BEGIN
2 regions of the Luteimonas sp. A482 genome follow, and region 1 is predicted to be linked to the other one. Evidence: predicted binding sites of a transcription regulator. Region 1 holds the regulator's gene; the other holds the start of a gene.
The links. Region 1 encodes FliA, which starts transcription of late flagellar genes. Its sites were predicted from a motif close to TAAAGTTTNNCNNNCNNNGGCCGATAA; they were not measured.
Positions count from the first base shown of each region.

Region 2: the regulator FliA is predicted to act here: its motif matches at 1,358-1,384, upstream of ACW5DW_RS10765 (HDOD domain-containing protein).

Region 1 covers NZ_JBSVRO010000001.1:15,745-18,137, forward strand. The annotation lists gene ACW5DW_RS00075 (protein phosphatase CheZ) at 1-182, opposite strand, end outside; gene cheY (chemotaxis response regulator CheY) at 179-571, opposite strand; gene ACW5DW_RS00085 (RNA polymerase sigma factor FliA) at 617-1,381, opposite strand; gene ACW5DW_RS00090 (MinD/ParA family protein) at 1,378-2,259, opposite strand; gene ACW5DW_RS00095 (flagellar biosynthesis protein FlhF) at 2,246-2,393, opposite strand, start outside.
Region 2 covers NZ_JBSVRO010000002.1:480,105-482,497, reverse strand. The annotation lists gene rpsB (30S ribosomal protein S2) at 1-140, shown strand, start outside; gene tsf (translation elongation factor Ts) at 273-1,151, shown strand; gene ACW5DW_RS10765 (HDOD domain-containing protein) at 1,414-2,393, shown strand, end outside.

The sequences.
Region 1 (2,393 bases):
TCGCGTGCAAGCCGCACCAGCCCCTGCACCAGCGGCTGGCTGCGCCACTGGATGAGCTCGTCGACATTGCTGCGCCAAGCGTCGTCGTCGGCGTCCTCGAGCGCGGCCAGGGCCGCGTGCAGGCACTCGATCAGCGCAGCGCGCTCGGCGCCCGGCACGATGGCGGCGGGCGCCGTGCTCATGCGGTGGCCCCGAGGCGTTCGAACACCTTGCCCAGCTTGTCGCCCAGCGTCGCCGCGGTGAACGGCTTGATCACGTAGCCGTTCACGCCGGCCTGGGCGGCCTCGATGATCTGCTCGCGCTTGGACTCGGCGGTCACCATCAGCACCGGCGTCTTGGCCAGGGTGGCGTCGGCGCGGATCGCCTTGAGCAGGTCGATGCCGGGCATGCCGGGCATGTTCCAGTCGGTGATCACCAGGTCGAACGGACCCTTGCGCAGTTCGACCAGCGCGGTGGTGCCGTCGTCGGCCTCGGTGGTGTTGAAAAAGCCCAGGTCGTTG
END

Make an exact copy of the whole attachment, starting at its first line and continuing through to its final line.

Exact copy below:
2 regions of the Luteimonas sp. A482 genome follow, and region 1 is predicted to be linked to the other one. Evidence: predicted binding sites of a transcription regulator. Region 1 holds the regulator's gene; the other holds the start of a gene.
The links. Region 1 encodes FliA, which starts transcription of late flagellar genes. Its sites were predicted from a motif close to TAAAGTTTNNCNNNCNNNGGCCGATAA; they were not measured.
Positions count from the first base shown of each region.

Region 2: the regulator FliA is predicted to act here: its motif matches at 1,358-1,384, upstream of ACW5DW_RS10765 (HDOD domain-containing protein).

Region 1 covers NZ_JBSVRO010000001.1:15,745-18,137, forward strand. The annotation lists gene ACW5DW_RS00075 (protein phosphatase CheZ) at 1-182, opposite strand, end outside; gene cheY (chemotaxis response regulator CheY) at 179-571, opposite strand; gene ACW5DW_RS00085 (RNA polymerase sigma factor FliA) at 617-1,381, opposite strand; gene ACW5DW_RS00090 (MinD/ParA family protein) at 1,378-2,259, opposite strand; gene ACW5DW_RS00095 (flagellar biosynthesis protein FlhF) at 2,246-2,393, opposite strand, start outside.
Region 2 covers NZ_JBSVRO010000002.1:480,105-482,497, reverse strand. The annotation lists gene rpsB (30S ribosomal protein S2) at 1-140, shown strand, start outside; gene tsf (translation elongation factor Ts) at 273-1,151, shown strand; gene ACW5DW_RS10765 (HDOD domain-containing protein) at 1,414-2,393, shown strand, end outside.

The sequences.
Region 1 (2,393 bases):
TCGCGTGCAAGCCGCACCAGCCCCTGCACCAGCGGCTGGCTGCGCCACTGGATGAGCTCGTCGACATTGCTGCGCCAAGCGTCGTCGTCGGCGTCCTCGAGCGCGGCCAGGGCCGCGTGCAGGCACTCGATCAGCGCAGCGCGCTCGGCGCCCGGCACGATGGCGGCGGGCGCCGTGCTCATGCGGTGGCCCCGAGGCGTTCGAACACCTTGCCCAGCTTGTCGCCCAGCGTCGCCGCGGTGAACGGCTTGATCACGTAGCCGTTCACGCCGGCCTGGGCGGCCTCGATGATCTGCTCGCGCTTGGACTCGGCGGTCACCATCAGCACCGGCGTCTTGGCCAGGGTGGCGTCGGCGCGGATCGCCTTGAGCAGGTCGATGCCGGGCATGCCGGGCATGTTCCAGTCGGTGATCACCAGGTCGAACGGACCCTTGCGCAGTTCGACCAGCGCGGTGGTGCCGTCGTCGGCCTCGGTGGTGTTGAAAAAGCCCAGGTCGTTG